By Julia

The holidays are upon us, and with the season of giving it’s also the season of Perfect Ornament Placement Disorder. The primary symptoms of P.O.P.D. are heightened in the Winter; primarily through the months of November and December. It’s a type of mood disorder that triggers symptoms of anger, rage, and extreme obsessive compulsion. It has been suggested to not disturb a person with P.O.P.D. when they are in arms length of a Christmas tree, and to keep them away from the smell of pine to not offset any extreme symptoms.


Symptoms of Perfect Ornament Placement Disorder include:

  1. Extreme amounts of excitement around a bare tree. Will let everyone believe that decorating will be a “bonding” or “family” experience, but the tides will quickly change.
  2. Noticeable perspiration when another person is in the motions of placing an ornament, or decoration onto the tree, for fear that it’ll be “wrongly” placed.
  3. Belief that “ornament sizes matter”. And must be placed according to size. I.e., small on top, larger on bottom. Two similar colored ornaments can not and -will not- be placed next to each other. Members of the family, may be removed from the family if they do not follow proper instruction.
  4. Home made decorations, such as ornaments, even from children will be appreciated but immediately rejected from their tree.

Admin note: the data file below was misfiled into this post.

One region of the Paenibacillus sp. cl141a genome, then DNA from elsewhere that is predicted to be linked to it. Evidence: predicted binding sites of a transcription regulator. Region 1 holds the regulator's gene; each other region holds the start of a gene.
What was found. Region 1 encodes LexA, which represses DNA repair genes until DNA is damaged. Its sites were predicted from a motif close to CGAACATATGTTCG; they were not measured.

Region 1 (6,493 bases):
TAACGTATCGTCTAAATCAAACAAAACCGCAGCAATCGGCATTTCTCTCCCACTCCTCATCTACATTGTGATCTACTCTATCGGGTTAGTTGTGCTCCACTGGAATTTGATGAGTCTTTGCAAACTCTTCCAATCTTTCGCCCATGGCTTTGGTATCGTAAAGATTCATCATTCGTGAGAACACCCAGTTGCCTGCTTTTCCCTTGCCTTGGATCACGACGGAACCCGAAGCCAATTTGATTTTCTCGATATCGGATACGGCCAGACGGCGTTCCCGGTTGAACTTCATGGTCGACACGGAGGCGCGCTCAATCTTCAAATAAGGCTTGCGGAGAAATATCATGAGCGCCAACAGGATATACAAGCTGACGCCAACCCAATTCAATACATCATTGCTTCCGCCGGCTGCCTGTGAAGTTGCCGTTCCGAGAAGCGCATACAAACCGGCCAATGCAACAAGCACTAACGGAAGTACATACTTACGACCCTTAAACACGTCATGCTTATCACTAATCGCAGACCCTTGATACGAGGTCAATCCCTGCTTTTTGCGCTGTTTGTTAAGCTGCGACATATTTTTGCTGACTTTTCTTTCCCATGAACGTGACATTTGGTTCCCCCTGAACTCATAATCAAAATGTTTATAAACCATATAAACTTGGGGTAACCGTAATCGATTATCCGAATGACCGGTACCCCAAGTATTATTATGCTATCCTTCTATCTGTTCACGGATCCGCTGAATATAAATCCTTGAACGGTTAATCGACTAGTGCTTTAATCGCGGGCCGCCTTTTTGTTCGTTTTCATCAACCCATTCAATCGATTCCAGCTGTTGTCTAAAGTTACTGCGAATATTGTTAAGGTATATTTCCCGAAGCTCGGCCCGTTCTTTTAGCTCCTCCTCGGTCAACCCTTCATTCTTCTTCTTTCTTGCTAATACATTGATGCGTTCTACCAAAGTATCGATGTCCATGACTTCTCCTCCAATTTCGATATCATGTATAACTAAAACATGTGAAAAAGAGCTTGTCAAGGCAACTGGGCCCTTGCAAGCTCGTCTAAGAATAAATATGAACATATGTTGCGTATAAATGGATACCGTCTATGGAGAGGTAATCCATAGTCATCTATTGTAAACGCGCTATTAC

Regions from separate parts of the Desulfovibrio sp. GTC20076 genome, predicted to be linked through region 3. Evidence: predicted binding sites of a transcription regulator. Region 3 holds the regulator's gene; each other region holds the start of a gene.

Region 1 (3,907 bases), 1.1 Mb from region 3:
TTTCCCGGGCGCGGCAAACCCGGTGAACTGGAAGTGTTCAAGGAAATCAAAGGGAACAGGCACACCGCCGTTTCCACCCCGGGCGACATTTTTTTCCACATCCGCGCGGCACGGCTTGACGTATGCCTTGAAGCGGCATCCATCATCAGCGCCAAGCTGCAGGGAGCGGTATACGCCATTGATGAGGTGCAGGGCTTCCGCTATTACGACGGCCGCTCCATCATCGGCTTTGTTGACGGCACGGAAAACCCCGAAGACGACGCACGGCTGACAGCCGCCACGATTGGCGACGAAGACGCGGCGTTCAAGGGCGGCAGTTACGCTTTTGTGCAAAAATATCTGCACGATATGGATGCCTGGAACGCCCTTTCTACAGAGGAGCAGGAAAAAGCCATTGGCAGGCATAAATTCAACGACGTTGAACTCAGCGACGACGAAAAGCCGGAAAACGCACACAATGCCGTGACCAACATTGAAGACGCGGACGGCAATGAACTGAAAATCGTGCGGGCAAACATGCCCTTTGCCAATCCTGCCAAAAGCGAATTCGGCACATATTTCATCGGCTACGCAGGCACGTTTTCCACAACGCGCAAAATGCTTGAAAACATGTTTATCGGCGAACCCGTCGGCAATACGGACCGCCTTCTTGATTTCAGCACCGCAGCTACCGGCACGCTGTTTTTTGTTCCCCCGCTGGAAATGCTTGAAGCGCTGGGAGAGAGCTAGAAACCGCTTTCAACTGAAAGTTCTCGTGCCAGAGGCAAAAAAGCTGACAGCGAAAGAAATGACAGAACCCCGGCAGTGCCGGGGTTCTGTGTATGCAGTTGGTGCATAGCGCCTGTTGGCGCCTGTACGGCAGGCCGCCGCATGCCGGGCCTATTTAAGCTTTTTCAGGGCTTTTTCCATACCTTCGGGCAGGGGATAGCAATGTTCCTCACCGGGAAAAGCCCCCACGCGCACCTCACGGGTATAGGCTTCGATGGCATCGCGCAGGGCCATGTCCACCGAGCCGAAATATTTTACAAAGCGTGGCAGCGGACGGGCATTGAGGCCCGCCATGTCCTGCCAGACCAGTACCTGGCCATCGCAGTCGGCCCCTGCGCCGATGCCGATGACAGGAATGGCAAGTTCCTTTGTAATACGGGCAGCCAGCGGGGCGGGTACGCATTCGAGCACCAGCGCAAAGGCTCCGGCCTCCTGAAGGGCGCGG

5. The words “my tree” could occur during times of decoration.
  6. Will walk outside, even drive by the front window outside to assess how the tree looks to passerbys. In most extreme cases, will ask strangers to “rate” their tree.
  7. Fits of extreme rage if there appears to be a “hole”. (A noticeable patch with NO ornament or proper decoration.)
  8. In lighter cases, will let young children “help”, to later remove their trash decorating skills and hope that they do not notice.
  9. Will often view other trees as “competition” and constantly make adjustments throughout the season to “win”
  10. Presents under the tree are also considered decoration. Arrangement matters.


There is no known “cure” for P.O.P.D. at this time. It is recommended to keep loved ones from triggers such as: pine scent(s), shiny objects, bay windows, and horribly decorated trees.


Do you know someone who suffers from Perfect Ornament Placement Disorder?




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